With the worldwide movement from in-person to online, one group of people, in particular, are lonelier than before. College professors and teachers at large have gone from shushing students to barely hearing their voices over a Zoom conference.
Dr. Kyle William Bishop has recently finished his twentieth year as a professor at SUU of English literature, composition and film studies. Although his routine has remained mostly intact, he feels the pandemic has taken the unknown and spontaneity out of teaching.
“I like to talk face-to-face with a group of students, using the whiteboard, looking at film clips, responding to comments and questions, often rather spontaneously… I am still sharing the information I would have before, but without the dynamism and energy and ‘happy accidents’ from a classroom setting,” Bishop said.
According to Bishop, the problem with online teaching is not that students are learning less, they just aren’t learning with the same enthusiasm they would be normally. Because teachers are unable to express their passion in the classroom, students are losing motivation for learning entirely.
“I think teachers who are good face to face are likely doing a pretty good job online, but some teachers are better one way than they are another, just as some students learn better one way or another. I think it is harder for most people to stay focused and on task when learning online and from home, and I think the classroom is generally a lot more fun for everyone,” Bishop said.
From a student’s point of view, learning online has been frustrating for many.
Morgan Branch, a senior social science education major, feels discouraged in the way most of her professors have been handling the shift. The major factor in her disappointment? Technology.
“First thing’s first is that I have a lot of respect for teachers, seeing as that is the career field I am going into, but I have never been more disappointed with my education as I have been this year… I have had a hard time just because I have had little communication with my teachers… the technology barrier has been hard,” Branch said.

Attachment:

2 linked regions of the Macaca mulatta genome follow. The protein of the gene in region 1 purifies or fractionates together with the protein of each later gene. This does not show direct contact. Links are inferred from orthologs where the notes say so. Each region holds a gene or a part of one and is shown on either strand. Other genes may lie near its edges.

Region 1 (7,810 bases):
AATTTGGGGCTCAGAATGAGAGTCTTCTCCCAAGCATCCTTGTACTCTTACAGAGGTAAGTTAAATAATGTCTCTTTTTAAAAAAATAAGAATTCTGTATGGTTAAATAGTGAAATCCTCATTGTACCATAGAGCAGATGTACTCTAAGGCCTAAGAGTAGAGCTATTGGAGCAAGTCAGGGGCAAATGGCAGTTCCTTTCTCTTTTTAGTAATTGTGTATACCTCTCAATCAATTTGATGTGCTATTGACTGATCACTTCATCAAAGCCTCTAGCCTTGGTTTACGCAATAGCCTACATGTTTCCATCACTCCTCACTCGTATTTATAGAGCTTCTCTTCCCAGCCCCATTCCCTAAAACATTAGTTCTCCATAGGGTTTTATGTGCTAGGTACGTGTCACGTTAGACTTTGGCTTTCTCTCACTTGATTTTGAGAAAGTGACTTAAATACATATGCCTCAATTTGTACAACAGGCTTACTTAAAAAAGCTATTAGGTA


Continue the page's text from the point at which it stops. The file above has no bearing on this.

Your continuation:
While there are some professors like Bishop who pour their heart into the work they have dedicated themselves to, others might be losing drive right along with students.
One thing’s for sure: life is hard for everyone right now, not just for teachers and not just for students.
The switch to online classes only works to its full extent when participating parties are willing and able to put in more effort than what meeting in person requires. During a time of confusion and uncertainty, trying to do that is not possible for everyone.
“I worry that students will fall through the cracks because online learning requires a lot more proactive behavior on the part of students. Some will step up and do well, but others will just give up. I hope everyone can hang in there and finish strong!” Bishop concludes.
Story by: Amanda Walton
Photo Courtesy of Unsplash.com